VI. Further, guilt sometimes denotes the demerit of sin, by which, on account of its intrinsic evil and turpitude, it deserves to be punished; in reference to which the Apostle says, it is "the judgment of God, "that they which commit such things are worthy of "death" And sometimes it denotes actual obligation to punishment, which will be accompanied by condemnation itself, and the infliction of the punishment; "He that believeth not, is condemned already." In the former sense, guilt cannot be separated from sin. Every sin includes in it a contempt of the Divine Majesty, and there is therefore no imaginable sin, which is not deserving of punishment. Nay, it may be affirmed further, that there is no sin at all, which is not actually punished, either in the sinner himself, or in his Surety. Hence it follows, if we wish to speak

↳ Mat. vi. 12. comp. Luke xi. 4.

4 Verse 19.

Jer. v. 9, 29.

b Rom. i. 32.

• Rom. iii. 9.

e Hab. i. 13.

8 Deut. xxvii. 26.

i John iii. 18.

precisely, that even an actual obligation to the infliction of punishment is inseparable from sin. This obligation may be removed from the sinner, indeed, when sin with its guilt is transferred to the Surety, who makes satisfaction for him, in consequence of which, the principal debtor is absolved from making payment. It cannot be removed, however, from sin itself; for God, even when he pardons, doth " by no means clear "the guilty." In this sense the following words of Paul are to be understood: "There is, therefore, now "no condemnation to them who are in Christ Jesus."k The meaning is not, that there is no sin in them, or that their sin doth not merit condemnation, or that by a dispensation on the part of God, their sin is exempted from actual obligation to punishment. But, Christ having suffered condemnation in their room, the sin which was punished in the Surety, cannot be punished a second time in them. In short, all sin involves an actual obligation to punishment; but with this difference, that some, having no Surety, are bound to undergo the punishment themselves, whilst others make satisfaction, not in their own persons, but in the person of a Surety.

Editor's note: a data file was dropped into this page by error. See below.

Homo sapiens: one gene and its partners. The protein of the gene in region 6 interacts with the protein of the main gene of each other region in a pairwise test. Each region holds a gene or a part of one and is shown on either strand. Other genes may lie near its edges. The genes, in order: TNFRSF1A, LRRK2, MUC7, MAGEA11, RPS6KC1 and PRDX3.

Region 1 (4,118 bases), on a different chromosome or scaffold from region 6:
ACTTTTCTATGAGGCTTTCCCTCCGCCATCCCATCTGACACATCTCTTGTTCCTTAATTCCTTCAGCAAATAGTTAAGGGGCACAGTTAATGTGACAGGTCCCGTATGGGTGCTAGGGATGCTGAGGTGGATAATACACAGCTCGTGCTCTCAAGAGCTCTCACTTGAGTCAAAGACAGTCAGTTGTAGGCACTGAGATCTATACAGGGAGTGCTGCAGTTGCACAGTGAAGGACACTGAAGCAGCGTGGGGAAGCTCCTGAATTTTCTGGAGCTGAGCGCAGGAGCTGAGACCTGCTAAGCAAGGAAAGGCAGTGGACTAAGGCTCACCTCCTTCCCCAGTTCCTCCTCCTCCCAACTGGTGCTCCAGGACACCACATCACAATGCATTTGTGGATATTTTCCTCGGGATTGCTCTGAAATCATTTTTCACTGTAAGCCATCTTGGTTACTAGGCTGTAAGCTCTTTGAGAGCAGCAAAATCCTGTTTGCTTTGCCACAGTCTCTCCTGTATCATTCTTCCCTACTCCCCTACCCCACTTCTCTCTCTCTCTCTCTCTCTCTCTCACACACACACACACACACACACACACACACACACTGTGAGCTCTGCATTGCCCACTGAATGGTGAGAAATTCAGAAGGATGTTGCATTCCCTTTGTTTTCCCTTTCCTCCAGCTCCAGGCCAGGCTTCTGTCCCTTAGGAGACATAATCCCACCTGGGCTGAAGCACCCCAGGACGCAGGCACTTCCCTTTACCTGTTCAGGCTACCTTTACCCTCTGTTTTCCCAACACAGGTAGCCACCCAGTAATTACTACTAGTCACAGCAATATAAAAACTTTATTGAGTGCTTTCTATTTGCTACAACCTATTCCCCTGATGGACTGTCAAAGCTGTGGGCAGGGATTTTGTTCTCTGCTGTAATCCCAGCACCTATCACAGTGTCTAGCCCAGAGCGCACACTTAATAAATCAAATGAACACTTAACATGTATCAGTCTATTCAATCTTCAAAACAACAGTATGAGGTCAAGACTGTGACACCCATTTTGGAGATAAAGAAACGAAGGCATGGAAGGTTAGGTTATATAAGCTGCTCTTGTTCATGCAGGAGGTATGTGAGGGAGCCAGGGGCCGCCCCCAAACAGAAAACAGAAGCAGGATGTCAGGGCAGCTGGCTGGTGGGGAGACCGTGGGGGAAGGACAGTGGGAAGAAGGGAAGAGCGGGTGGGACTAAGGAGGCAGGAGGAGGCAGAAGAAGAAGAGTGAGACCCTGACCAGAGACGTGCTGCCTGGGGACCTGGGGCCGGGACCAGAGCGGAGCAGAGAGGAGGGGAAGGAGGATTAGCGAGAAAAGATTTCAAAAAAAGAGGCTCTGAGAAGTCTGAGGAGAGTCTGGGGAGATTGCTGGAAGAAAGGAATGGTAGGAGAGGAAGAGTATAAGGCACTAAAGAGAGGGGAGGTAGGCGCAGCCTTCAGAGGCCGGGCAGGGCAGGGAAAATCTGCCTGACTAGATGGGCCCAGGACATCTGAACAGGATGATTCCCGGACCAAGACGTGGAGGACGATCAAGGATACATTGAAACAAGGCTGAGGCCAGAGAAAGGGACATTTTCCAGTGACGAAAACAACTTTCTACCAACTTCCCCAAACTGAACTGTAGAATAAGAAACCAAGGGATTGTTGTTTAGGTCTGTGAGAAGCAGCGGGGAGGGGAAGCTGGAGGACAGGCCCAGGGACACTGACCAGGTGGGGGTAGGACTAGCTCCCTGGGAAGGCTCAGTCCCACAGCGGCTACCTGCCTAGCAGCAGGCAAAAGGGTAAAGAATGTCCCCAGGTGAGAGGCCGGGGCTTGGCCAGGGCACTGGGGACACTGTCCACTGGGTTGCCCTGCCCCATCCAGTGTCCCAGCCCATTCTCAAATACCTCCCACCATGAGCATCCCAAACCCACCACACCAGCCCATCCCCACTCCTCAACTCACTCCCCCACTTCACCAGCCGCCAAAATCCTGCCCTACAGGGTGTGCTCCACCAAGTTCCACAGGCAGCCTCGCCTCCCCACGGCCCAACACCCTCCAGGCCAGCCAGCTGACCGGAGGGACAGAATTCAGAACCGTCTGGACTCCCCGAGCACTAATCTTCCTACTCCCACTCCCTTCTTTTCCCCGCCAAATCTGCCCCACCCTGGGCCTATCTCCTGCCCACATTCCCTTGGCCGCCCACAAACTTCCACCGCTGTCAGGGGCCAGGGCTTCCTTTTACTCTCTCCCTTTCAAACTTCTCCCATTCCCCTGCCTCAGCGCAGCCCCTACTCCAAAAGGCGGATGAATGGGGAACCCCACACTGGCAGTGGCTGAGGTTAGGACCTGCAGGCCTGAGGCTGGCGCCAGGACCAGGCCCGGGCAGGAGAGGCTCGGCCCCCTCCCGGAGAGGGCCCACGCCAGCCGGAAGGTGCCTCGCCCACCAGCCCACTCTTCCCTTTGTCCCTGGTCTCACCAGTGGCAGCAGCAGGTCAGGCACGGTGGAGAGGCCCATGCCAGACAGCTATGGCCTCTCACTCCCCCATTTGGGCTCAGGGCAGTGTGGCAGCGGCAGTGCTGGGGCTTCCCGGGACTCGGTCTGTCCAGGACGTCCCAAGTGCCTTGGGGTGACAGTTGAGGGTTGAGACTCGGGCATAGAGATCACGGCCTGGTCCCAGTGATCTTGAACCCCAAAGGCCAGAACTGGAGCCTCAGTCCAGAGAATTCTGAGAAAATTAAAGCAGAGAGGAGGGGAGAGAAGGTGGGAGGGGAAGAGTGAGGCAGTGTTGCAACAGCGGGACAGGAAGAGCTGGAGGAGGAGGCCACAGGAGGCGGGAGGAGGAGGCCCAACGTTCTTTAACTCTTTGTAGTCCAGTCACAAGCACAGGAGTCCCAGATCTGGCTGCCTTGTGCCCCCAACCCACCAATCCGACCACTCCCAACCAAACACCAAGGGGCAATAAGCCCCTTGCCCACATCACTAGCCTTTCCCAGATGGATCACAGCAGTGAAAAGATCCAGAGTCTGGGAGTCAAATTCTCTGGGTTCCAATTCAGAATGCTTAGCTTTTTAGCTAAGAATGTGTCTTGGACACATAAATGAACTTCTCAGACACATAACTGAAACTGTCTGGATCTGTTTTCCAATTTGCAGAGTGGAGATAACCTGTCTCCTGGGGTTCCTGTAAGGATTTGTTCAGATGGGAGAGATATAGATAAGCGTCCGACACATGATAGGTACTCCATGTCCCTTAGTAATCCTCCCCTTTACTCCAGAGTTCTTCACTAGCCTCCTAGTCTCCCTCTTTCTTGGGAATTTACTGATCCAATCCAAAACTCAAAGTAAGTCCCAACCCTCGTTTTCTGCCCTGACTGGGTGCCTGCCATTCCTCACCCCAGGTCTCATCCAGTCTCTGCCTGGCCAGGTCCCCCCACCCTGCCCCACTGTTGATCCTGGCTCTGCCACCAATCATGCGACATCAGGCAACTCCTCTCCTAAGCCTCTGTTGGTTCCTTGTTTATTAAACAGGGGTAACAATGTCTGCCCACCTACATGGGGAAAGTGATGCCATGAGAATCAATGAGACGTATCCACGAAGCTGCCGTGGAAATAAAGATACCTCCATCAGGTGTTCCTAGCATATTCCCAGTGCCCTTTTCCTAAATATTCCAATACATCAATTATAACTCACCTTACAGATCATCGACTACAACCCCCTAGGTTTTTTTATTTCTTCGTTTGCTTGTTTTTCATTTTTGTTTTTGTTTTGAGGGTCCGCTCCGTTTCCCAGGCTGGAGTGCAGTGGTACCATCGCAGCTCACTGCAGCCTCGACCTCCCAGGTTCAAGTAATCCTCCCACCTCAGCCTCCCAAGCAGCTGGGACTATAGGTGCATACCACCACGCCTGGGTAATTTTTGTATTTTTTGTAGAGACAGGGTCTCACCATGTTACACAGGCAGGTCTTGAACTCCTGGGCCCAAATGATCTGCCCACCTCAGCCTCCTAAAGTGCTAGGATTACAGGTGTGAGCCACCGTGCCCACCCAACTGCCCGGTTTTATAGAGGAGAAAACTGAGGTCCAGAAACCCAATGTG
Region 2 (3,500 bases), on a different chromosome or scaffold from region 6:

VII. The FORGIVENESS OF SINS, therefore, is, the absolution of the sinner from guilt which Christ took upon himself; or, the declaration of God the Lawgiver and Judge, that on account of the satisfaction made by Christ the Surety, the sinner shall not suffer the punishment which he has deserved. Since that satisfaction, too, was of necessity accompanied with a most complete righteousness, which obtains a title to fe, it follows, that he who is absolved from guilt and

Impɔmp: Exod. xxxiv. 7.

k Rom. viii. 1.

condemnation as if he had never committed any sin, has a right to eternal life adjudged to him, no less than if he himself had fulfilled all that righteousness which the law requires. They whose sins are forgiven, are accordingly pronounced blessed.1

VIII. Further, the forgiveness of sins may be considered either absolutely, as it is a blessing of the covenant of grace, equally pertaining to all believers in all ages; or under certain circumstances, which are diversified according to the varied economy of the covenant of grace.

IX. Even from the beginning, owing to the suretyship righteousness of Christ, sin, after having been committed, could not be imputed to believers, because it was charged on the Surety, and it was to be laid upon him, and exacted from him.m So that the will to punish the sins of believers on themselves neither was, nor indeed could be in God; for it is contrary to justice and equity that the same debt be twice demanded.

x. It pleased God, immediately after the fall, in the first promulgation of the Covenant of grace, to reveal to man, his merciful determination not to inflict on believers the punishment due to their sin. The same words in which he passed a condemnatory sentence on the devil, contained a promise of the grace of Christ unto righteousness.

XI. He also applied, brought home, and intimated that grace to individual believers, that they might know they were restored to a state of favour with God, and that their sins should not hinder them from possessing the heavenly inheritance;-that they might even delight in the love of God towards them, and

1 Rom. iv. 7. Ps. xxxii. 1, 2.

m Is. liii. 6, 7.